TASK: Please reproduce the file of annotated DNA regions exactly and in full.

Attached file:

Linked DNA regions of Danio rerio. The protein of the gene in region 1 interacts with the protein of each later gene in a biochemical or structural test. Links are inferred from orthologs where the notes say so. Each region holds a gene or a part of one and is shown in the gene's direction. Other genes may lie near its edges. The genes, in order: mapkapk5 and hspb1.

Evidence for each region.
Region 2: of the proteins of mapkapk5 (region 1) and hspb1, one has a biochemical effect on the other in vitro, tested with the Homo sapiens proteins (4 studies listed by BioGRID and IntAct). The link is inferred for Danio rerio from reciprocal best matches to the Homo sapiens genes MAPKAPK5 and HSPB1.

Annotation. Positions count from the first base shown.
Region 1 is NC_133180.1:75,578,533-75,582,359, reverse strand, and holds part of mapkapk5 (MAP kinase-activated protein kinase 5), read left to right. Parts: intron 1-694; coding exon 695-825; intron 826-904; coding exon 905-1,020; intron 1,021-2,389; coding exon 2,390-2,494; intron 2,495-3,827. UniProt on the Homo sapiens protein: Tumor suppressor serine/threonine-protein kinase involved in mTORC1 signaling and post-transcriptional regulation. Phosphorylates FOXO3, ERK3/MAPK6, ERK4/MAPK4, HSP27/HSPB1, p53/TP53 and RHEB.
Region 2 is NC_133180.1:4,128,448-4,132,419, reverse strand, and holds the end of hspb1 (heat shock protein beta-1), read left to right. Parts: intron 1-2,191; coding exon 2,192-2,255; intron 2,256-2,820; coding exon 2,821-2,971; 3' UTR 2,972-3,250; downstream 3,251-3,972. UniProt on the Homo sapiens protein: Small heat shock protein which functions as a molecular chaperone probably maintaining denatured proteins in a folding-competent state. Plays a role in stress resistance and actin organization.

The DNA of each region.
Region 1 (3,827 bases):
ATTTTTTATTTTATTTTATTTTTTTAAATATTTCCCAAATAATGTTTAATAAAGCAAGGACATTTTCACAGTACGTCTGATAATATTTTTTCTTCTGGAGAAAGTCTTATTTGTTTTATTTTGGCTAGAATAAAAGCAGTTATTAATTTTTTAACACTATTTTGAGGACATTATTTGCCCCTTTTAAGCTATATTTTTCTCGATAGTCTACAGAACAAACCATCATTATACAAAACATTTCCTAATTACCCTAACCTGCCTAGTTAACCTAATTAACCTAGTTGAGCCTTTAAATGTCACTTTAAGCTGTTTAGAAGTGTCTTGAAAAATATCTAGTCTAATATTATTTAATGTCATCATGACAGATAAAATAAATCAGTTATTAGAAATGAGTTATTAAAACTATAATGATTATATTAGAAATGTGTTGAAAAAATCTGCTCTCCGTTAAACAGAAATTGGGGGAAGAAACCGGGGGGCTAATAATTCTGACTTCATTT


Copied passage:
Linked DNA regions of Danio rerio. The protein of the gene in region 1 interacts with the protein of each later gene in a biochemical or structural test. Links are inferred from orthologs where the notes say so. Each region holds a gene or a part of one and is shown in the gene's direction. Other genes may lie near its edges. The genes, in order: mapkapk5 and hspb1.

Evidence for each region.
Region 2: of the proteins of mapkapk5 (region 1) and hspb1, one has a biochemical effect on the other in vitro, tested with the Homo sapiens proteins (4 studies listed by BioGRID and IntAct). The link is inferred for Danio rerio from reciprocal best matches to the Homo sapiens genes MAPKAPK5 and HSPB1.

Annotation. Positions count from the first base shown.
Region 1 is NC_133180.1:75,578,533-75,582,359, reverse strand, and holds part of mapkapk5 (MAP kinase-activated protein kinase 5), read left to right. Parts: intron 1-694; coding exon 695-825; intron 826-904; coding exon 905-1,020; intron 1,021-2,389; coding exon 2,390-2,494; intron 2,495-3,827. UniProt on the Homo sapiens protein: Tumor suppressor serine/threonine-protein kinase involved in mTORC1 signaling and post-transcriptional regulation. Phosphorylates FOXO3, ERK3/MAPK6, ERK4/MAPK4, HSP27/HSPB1, p53/TP53 and RHEB.
Region 2 is NC_133180.1:4,128,448-4,132,419, reverse strand, and holds the end of hspb1 (heat shock protein beta-1), read left to right. Parts: intron 1-2,191; coding exon 2,192-2,255; intron 2,256-2,820; coding exon 2,821-2,971; 3' UTR 2,972-3,250; downstream 3,251-3,972. UniProt on the Homo sapiens protein: Small heat shock protein which functions as a molecular chaperone probably maintaining denatured proteins in a folding-competent state. Plays a role in stress resistance and actin organization.

The DNA of each region.
Region 1 (3,827 bases):
ATTTTTTATTTTATTTTATTTTTTTAAATATTTCCCAAATAATGTTTAATAAAGCAAGGACATTTTCACAGTACGTCTGATAATATTTTTTCTTCTGGAGAAAGTCTTATTTGTTTTATTTTGGCTAGAATAAAAGCAGTTATTAATTTTTTAACACTATTTTGAGGACATTATTTGCCCCTTTTAAGCTATATTTTTCTCGATAGTCTACAGAACAAACCATCATTATACAAAACATTTCCTAATTACCCTAACCTGCCTAGTTAACCTAATTAACCTAGTTGAGCCTTTAAATGTCACTTTAAGCTGTTTAGAAGTGTCTTGAAAAATATCTAGTCTAATATTATTTAATGTCATCATGACAGATAAAATAAATCAGTTATTAGAAATGAGTTATTAAAACTATAATGATTATATTAGAAATGTGTTGAAAAAATCTGCTCTCCGTTAAACAGAAATTGGGGGAAGAAACCGGGGGGCTAATAATTCTGACTTCATTT